The gameplay of this game is pretty simple. The player is given a ball, and a map on the right side of the screen shows the hole that they want to get to. The obstacles on the way are also over here. The player will get more points depending on how many times they hit the ball to get it into the hole. Many different types of clubs are also available.

Description from the Nintendo eShop[edit]

Bogey, par, birdie, or Eagle.
The score is up to you.
Golf is 18 holes of realistic links action. Each hole has tricky hazards, so strategy is a must.
Read the wind direction, check the distance, select a club, adjust your swing and keep your eye on the ball. Now drive it home.
From twisting fairways and hungry sand traps to big water hazards and deceptive greens, Golf is packed with challenges.

This version of the game does not have multiplayer functionality.

VS. System[edit]

The game was released for the VS. System, also known as Stroke & Match Golf. Two versions of this game exist: VS. Golf features the same male character as the NES version, but VS. Ladies Golf features a female player.[5]

E-Reader[edit]

The game eventually came out for the e-reader as part of Series Three.

Cards[edit]

Card 1 of 5/codes 1-2[edit]

English flavor text: Gaze down the fairway, check your lie, and swing away–just don't forget to replace your divots! You are golfing on an 18-hole championship course, so you'd better be up to par!

+ Control Pad Up & Down selects club Left & Right changes stance

L Button + R Button Resets game to Title Screen

START Start/Pause

SELECT Not used

A Button First press-Starts the backswing Second press-Starts the downswing Third press-Determines the point of impact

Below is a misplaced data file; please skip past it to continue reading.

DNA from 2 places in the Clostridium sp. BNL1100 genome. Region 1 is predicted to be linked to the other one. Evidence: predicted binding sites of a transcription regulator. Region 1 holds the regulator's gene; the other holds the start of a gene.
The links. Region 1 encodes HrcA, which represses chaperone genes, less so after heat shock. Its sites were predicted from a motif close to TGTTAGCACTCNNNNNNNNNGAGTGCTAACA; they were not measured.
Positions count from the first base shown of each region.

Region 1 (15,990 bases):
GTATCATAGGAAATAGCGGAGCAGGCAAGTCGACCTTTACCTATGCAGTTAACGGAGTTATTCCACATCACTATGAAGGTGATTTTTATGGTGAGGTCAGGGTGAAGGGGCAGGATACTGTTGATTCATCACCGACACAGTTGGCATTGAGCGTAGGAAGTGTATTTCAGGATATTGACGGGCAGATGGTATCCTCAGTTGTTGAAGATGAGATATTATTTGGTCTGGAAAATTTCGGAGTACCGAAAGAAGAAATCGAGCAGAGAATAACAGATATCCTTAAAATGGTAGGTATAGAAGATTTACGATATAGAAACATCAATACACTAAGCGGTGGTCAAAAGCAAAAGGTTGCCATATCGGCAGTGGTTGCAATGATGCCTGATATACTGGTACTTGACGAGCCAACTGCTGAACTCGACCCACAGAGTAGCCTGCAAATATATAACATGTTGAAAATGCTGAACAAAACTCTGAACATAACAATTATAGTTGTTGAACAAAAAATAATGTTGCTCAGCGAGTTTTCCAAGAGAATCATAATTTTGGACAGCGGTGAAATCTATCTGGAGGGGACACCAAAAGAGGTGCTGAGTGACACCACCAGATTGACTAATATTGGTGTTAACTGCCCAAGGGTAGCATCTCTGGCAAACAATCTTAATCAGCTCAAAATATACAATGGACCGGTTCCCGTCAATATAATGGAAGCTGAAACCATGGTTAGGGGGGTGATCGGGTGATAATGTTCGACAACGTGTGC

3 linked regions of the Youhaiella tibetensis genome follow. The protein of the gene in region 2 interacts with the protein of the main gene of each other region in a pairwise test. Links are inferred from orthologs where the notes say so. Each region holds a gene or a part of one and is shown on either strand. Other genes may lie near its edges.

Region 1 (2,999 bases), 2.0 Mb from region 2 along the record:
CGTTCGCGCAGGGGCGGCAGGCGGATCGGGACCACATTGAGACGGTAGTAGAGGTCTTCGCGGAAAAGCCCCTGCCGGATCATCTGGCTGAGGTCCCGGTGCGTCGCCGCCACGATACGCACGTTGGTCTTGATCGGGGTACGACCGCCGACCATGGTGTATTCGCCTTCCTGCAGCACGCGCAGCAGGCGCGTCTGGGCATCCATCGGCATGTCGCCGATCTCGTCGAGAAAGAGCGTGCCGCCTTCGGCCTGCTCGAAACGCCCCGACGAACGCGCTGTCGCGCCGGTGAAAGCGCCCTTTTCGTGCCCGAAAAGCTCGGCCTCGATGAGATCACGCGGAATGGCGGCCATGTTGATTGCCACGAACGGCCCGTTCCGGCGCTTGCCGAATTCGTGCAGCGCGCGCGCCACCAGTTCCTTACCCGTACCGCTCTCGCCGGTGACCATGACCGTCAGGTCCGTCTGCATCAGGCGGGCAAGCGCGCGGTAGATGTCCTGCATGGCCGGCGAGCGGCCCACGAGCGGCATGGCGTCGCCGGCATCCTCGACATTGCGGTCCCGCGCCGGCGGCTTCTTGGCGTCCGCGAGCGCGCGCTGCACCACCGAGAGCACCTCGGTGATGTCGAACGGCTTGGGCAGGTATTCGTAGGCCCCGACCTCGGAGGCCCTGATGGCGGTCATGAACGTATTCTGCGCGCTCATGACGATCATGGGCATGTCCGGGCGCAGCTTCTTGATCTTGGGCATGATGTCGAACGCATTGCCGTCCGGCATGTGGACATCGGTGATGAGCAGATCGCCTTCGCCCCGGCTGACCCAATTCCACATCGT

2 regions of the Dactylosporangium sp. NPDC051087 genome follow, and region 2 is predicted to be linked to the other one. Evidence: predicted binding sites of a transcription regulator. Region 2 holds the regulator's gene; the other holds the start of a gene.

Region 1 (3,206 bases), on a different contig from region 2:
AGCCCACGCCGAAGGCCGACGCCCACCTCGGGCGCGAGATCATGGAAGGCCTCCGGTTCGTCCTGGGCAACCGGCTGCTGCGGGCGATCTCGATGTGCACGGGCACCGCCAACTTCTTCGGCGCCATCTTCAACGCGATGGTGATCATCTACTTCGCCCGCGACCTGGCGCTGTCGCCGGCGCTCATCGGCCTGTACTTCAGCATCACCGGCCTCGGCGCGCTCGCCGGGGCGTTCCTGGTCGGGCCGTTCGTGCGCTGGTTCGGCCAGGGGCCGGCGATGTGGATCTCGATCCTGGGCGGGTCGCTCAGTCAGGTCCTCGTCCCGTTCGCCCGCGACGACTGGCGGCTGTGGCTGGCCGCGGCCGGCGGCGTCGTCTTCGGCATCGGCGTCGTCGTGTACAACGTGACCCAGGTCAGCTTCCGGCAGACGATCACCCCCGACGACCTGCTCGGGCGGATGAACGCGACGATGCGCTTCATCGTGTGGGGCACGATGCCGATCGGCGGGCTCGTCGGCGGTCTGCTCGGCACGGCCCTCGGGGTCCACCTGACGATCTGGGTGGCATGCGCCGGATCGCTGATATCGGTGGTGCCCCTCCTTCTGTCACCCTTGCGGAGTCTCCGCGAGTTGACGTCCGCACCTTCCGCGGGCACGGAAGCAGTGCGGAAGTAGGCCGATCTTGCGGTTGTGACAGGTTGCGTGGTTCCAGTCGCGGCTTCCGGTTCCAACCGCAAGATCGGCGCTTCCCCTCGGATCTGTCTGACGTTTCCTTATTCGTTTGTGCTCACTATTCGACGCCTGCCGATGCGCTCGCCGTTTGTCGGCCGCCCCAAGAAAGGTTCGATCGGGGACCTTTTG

B Button Not used

Card 2 of 5/codes 3-4[edit]

HOW TO PLAY Shots from the tee, fairway, and bunker A. Select a club (Press Up/Down on the + Control Pad)

B. Press the A Button 3 times to shoot.

1) Press the A Button to start the backswing on the swing meter.
2) Press it again to stop the backswing and start the downswing. (This determines the flying distance.)
3) Press it one more time to determine how the ball curves during flight.

C. The direction you face can be changed by pressing Left or Right on the + Control Pad.

The arrow on the course [up arrow] indicates which direction you are facing.)

D. The WIND direction is displayed on the left side of the screen with an arrow.

Card 3 of 5/codes 5-6[edit]

HOW TO PLAY (CONTINUED) Putting A. Press the A Button twice to putt.

1) Press the A Button to start the backswing.
2) Press the A Button again to start the downswing. (Where you start the downswing determines the rolling distance.)

B. The ball will be hit toward the target mark (+) on the screen. Before putting, use the + Control Pad to aim the target mark in the desired direction.

C. The (v) mark on the green indicates the grade of the turf. (The roll of the putt will change according to the conditions of the turf.)